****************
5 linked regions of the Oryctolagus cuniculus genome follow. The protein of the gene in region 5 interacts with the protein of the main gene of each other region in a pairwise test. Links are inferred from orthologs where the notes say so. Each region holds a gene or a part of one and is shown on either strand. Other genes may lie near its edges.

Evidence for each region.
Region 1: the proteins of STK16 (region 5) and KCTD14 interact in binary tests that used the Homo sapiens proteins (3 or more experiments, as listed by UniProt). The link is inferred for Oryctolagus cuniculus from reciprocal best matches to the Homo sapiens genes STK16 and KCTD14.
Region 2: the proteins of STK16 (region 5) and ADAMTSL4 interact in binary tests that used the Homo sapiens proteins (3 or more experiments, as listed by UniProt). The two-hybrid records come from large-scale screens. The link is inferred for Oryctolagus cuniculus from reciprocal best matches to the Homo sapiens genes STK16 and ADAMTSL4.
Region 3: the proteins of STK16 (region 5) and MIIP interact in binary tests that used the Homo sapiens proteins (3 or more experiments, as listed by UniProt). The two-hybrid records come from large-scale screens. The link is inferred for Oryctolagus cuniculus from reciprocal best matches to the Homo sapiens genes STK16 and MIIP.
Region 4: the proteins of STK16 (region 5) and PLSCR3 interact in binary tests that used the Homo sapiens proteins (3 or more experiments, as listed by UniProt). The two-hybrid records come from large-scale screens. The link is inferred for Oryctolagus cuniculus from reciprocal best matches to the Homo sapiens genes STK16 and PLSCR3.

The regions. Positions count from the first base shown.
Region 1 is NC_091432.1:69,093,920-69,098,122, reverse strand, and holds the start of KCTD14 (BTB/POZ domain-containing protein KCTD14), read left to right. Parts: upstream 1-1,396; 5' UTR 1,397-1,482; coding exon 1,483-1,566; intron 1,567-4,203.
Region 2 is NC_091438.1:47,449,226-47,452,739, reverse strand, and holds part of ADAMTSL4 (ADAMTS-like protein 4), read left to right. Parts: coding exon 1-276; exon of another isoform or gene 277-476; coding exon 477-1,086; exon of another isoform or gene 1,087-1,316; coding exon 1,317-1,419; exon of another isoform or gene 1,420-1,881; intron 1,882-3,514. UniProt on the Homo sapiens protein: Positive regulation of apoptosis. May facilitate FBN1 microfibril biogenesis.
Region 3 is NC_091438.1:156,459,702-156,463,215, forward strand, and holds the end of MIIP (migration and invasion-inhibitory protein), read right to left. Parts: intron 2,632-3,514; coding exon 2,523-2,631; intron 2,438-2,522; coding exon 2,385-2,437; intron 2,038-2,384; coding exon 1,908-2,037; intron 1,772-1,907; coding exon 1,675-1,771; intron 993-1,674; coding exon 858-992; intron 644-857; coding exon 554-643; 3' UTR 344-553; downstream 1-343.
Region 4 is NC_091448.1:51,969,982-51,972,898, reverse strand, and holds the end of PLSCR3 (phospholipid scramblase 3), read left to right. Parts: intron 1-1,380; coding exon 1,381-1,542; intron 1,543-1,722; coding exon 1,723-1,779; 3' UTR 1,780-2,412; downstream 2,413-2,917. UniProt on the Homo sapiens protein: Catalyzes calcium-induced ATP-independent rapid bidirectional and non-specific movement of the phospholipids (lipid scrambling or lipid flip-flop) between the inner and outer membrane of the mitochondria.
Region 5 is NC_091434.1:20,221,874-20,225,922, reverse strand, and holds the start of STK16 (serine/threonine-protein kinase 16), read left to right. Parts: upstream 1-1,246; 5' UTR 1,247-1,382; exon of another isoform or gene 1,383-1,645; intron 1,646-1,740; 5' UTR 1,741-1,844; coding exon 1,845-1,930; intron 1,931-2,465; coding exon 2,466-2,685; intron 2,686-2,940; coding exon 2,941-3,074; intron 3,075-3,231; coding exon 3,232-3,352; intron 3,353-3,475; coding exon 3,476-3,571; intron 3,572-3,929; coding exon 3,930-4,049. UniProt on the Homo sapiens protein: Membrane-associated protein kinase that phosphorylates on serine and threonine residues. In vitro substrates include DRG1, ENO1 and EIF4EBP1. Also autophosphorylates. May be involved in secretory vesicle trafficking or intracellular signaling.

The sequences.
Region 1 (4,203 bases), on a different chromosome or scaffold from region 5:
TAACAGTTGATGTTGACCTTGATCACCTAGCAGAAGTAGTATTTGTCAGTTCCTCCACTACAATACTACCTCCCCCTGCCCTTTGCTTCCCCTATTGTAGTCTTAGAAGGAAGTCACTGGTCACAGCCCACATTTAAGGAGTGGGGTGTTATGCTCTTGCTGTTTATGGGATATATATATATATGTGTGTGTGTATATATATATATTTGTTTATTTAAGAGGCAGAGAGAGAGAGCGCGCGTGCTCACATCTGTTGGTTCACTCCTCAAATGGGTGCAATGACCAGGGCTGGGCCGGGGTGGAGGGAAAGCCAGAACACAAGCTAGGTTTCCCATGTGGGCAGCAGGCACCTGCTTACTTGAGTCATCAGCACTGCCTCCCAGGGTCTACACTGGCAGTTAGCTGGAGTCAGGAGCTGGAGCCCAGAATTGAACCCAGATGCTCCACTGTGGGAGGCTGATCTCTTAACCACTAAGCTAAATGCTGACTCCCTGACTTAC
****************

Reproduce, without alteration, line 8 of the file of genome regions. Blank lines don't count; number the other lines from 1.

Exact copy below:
Region 1 is NC_091432.1:69,093,920-69,098,122, reverse strand, and holds the start of KCTD14 (BTB/POZ domain-containing protein KCTD14), read left to right. Parts: upstream 1-1,396; 5' UTR 1,397-1,482; coding exon 1,483-1,566; intron 1,567-4,203.